By Najete Michell
Although the March elections in France were only at a local level, they took on a national character. They were the first elections since the Socialist Party (PS) formed the government in 2012 and were therefore the first opportunity to test the level of discontent at its record so far.
By Paul Roberts
The crisis in Ukraine is escalating. Unable to quell a growing protest movement against the February coup, the Kiev regime has mobilised army units to attack the people occupying government buildings in the cities across Ukraine’s east. Meanwhile, to deter the Russian Federation intervening to protect the pro-Russian population, imperialism is rapidly increasing its military deployments across the region.
By Christina Prentice
The UN’s assessment report on the state of climate change back in September 2013 turned out to be a real tactical problem for the fossil fuel vested interests and their political mouthpieces. It found that scientists were 95 per cent sure that humans were causing global warming and that temperatures could rise by up to 4.8C by the end of the century.
By Stephen MacAvoy
The right wing opposition to Venezuela’s elected Chávista government has unleashed a wave of violence to try and oust it.
This has left 32 dead and 461 injured – and despite mainstream media suggestions to the contrary it is the opposition violence that is the principal cause of the deaths.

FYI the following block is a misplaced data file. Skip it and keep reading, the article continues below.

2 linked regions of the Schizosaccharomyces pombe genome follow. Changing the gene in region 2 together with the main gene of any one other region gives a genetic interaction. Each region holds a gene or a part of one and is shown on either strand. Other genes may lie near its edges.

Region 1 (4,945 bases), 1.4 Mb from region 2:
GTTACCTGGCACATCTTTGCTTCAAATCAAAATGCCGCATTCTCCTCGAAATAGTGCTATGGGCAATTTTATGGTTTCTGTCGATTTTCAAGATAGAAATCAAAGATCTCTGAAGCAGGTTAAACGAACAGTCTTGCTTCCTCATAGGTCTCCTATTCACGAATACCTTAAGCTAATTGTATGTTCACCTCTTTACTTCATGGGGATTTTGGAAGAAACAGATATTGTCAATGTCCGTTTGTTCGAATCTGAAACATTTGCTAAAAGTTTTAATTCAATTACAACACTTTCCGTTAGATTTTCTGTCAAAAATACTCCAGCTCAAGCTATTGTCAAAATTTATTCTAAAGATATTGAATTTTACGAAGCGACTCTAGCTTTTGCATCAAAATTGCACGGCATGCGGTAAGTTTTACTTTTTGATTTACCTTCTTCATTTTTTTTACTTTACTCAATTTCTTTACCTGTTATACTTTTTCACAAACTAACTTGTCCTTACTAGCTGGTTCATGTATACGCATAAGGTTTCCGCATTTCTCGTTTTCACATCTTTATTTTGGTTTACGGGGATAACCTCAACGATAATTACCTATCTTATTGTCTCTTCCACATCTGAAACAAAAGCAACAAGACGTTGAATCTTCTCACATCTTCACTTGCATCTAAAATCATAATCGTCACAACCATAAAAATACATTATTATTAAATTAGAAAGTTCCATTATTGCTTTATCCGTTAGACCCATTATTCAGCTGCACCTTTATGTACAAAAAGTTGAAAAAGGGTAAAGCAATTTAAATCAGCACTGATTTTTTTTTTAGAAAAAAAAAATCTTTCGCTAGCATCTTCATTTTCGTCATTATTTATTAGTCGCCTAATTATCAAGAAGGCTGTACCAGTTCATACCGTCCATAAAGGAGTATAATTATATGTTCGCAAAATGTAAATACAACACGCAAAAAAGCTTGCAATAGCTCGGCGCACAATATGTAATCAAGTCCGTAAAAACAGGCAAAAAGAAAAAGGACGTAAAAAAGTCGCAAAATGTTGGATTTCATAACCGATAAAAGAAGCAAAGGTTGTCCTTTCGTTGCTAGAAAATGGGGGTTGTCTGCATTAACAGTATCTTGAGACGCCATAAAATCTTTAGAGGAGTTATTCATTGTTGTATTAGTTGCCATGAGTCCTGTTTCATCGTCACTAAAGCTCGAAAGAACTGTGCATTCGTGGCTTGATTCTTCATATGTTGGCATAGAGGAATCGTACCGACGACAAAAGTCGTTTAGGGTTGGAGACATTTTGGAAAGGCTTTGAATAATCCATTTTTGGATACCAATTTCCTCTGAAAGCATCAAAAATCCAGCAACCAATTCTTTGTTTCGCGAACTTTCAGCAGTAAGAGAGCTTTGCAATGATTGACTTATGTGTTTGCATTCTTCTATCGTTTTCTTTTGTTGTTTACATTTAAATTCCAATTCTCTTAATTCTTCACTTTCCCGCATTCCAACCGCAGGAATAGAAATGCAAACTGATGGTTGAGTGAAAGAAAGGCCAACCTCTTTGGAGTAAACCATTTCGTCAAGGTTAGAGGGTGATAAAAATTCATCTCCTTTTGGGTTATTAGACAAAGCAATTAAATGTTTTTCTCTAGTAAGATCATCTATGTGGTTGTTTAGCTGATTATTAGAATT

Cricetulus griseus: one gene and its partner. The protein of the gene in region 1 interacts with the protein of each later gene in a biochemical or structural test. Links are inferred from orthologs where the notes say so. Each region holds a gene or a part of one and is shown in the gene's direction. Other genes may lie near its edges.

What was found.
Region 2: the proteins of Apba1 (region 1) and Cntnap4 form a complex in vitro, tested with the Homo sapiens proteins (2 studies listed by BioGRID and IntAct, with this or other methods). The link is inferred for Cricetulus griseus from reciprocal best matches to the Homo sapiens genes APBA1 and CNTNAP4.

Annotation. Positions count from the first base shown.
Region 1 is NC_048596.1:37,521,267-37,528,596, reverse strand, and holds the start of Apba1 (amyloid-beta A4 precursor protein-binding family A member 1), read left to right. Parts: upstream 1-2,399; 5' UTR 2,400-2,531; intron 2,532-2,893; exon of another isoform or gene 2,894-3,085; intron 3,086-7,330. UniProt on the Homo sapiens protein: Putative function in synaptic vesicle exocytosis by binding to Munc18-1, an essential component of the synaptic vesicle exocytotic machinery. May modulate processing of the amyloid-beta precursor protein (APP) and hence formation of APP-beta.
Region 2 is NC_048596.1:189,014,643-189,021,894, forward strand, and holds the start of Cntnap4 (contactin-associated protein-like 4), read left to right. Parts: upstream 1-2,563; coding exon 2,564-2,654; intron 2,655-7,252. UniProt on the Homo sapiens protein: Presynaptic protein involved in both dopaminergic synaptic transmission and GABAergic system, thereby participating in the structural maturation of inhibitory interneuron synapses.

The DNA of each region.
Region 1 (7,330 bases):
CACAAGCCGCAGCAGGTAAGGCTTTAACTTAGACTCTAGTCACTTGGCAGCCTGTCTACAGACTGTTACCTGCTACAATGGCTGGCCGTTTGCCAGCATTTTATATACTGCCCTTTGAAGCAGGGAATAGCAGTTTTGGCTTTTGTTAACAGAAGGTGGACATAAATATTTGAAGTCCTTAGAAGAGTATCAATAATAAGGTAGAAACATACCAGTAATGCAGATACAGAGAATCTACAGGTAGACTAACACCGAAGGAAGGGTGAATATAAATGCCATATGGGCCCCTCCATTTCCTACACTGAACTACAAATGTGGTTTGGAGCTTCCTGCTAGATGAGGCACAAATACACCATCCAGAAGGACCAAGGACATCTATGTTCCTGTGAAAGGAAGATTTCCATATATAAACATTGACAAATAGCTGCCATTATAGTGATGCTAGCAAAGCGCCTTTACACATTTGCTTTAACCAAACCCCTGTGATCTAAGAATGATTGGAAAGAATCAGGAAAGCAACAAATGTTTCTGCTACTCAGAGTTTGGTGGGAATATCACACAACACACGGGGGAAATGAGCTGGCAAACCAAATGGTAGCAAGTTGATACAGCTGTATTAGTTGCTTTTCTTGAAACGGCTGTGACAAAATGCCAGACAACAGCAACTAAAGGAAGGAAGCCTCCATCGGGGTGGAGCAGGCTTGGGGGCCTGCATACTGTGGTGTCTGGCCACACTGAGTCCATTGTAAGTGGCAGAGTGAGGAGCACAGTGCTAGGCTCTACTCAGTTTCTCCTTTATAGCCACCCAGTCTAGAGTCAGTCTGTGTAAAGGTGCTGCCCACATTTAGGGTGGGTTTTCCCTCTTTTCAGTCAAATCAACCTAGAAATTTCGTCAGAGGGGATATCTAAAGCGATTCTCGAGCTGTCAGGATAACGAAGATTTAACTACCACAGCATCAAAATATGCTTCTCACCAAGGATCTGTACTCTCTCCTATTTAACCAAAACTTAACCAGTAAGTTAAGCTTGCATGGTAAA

By Nicky Dempsey
George Osborne’s latest Budget makes it clear that austerity policies will continue for years to come, for at least another five years. He also announced a cap on welfare expenditure, a toxic effort to blame the poor and unemployed for the crisis of the financial sector and capital in general.
Lessons from a ground-breaking political artist
Tate Britain’s current spotlight on Sylvia Pankhurst’s art work gives an extraordinary new insight into the most important feminist leader of the 20th century.
It challenges the view that she gave up art for politics and brings alive the importance of her distinctive brand of feminism – not the narrow struggle for parliamentary democracy for elite women, but a hegemonic view of the struggle needed to take the whole of society forward, in Britain and internationally.
The Western backed parliamentary coup in the Ukraine was a significant advance for the US-led project of advancing its sphere of influence and pushing Russia further back in Eastern Europe. The US’s goals in the country have nothing to do with greater self-determination for Ukraine and are all about bringing it under imperialist control. Moreover this objective is not new, but has been the long-term aim of the US since the collapse of the USSR in 1991, to which end, aided and abetted by the EU, it has been funding and orchestrating pro-Western movements and organisations in Ukraine.
Vile attacks on immigrants and ethnic minorities are continuing all across Europe.
Reaction is being whipped up by the pro-austerity parties, who also lend support to each other’s agendas. The latest example, but by no means the worst, is Merkel’s support for Cameron on her recent visit to Britain. While she was completely unwilling and unable to offer any encouragement on his central demand for a European referendum, the consolation prize offered was support for yet another ‘clampdown on benefit tourism’.
By Bridget Robertson
The recent floods across the south west, which are set to spread this week further across the country, highlight the urgent need to both prepare for and do to everything possible to avert climate change.
The following interview with President Nicolás Maduro, outlines his involvement in Venezuela's revolutionary process.